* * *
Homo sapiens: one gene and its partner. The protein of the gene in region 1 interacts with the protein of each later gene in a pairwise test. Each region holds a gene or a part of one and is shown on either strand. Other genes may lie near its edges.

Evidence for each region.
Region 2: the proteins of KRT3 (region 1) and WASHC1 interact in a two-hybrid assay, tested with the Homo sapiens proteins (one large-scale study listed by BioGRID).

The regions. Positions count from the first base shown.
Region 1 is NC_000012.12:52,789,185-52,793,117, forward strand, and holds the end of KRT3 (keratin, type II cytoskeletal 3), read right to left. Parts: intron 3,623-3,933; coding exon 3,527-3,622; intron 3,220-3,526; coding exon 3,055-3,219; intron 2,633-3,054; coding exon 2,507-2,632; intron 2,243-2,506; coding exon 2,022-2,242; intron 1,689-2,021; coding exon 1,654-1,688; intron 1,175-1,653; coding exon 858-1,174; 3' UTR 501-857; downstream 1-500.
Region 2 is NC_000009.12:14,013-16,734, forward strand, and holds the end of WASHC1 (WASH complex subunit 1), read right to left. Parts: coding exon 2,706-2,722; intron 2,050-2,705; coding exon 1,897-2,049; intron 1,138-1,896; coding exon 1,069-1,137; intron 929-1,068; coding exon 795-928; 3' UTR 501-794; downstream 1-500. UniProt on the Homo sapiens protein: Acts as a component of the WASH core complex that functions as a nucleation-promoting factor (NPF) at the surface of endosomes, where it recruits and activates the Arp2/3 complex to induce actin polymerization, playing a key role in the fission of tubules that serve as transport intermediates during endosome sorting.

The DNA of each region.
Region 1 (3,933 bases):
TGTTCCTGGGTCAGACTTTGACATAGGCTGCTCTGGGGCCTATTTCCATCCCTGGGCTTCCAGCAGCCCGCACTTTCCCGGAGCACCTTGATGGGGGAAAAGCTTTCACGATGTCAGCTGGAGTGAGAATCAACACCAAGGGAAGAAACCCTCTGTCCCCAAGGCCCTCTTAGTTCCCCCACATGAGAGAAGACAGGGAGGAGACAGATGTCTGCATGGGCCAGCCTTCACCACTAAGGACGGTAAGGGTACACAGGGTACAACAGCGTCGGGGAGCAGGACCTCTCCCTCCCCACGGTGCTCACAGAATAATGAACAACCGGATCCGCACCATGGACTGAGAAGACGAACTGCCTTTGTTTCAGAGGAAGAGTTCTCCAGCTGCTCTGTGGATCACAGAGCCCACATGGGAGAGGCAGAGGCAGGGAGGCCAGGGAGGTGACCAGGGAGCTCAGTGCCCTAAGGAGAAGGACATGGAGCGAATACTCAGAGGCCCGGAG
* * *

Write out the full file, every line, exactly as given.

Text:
Homo sapiens: one gene and its partner. The protein of the gene in region 1 interacts with the protein of each later gene in a pairwise test. Each region holds a gene or a part of one and is shown on either strand. Other genes may lie near its edges.

Evidence for each region.
Region 2: the proteins of KRT3 (region 1) and WASHC1 interact in a two-hybrid assay, tested with the Homo sapiens proteins (one large-scale study listed by BioGRID).

The regions. Positions count from the first base shown.
Region 1 is NC_000012.12:52,789,185-52,793,117, forward strand, and holds the end of KRT3 (keratin, type II cytoskeletal 3), read right to left. Parts: intron 3,623-3,933; coding exon 3,527-3,622; intron 3,220-3,526; coding exon 3,055-3,219; intron 2,633-3,054; coding exon 2,507-2,632; intron 2,243-2,506; coding exon 2,022-2,242; intron 1,689-2,021; coding exon 1,654-1,688; intron 1,175-1,653; coding exon 858-1,174; 3' UTR 501-857; downstream 1-500.
Region 2 is NC_000009.12:14,013-16,734, forward strand, and holds the end of WASHC1 (WASH complex subunit 1), read right to left. Parts: coding exon 2,706-2,722; intron 2,050-2,705; coding exon 1,897-2,049; intron 1,138-1,896; coding exon 1,069-1,137; intron 929-1,068; coding exon 795-928; 3' UTR 501-794; downstream 1-500. UniProt on the Homo sapiens protein: Acts as a component of the WASH core complex that functions as a nucleation-promoting factor (NPF) at the surface of endosomes, where it recruits and activates the Arp2/3 complex to induce actin polymerization, playing a key role in the fission of tubules that serve as transport intermediates during endosome sorting.

The DNA of each region.
Region 1 (3,933 bases):
TGTTCCTGGGTCAGACTTTGACATAGGCTGCTCTGGGGCCTATTTCCATCCCTGGGCTTCCAGCAGCCCGCACTTTCCCGGAGCACCTTGATGGGGGAAAAGCTTTCACGATGTCAGCTGGAGTGAGAATCAACACCAAGGGAAGAAACCCTCTGTCCCCAAGGCCCTCTTAGTTCCCCCACATGAGAGAAGACAGGGAGGAGACAGATGTCTGCATGGGCCAGCCTTCACCACTAAGGACGGTAAGGGTACACAGGGTACAACAGCGTCGGGGAGCAGGACCTCTCCCTCCCCACGGTGCTCACAGAATAATGAACAACCGGATCCGCACCATGGACTGAGAAGACGAACTGCCTTTGTTTCAGAGGAAGAGTTCTCCAGCTGCTCTGTGGATCACAGAGCCCACATGGGAGAGGCAGAGGCAGGGAGGCCAGGGAGGTGACCAGGGAGCTCAGTGCCCTAAGGAGAAGGACATGGAGCGAATACTCAGAGGCCCGGAG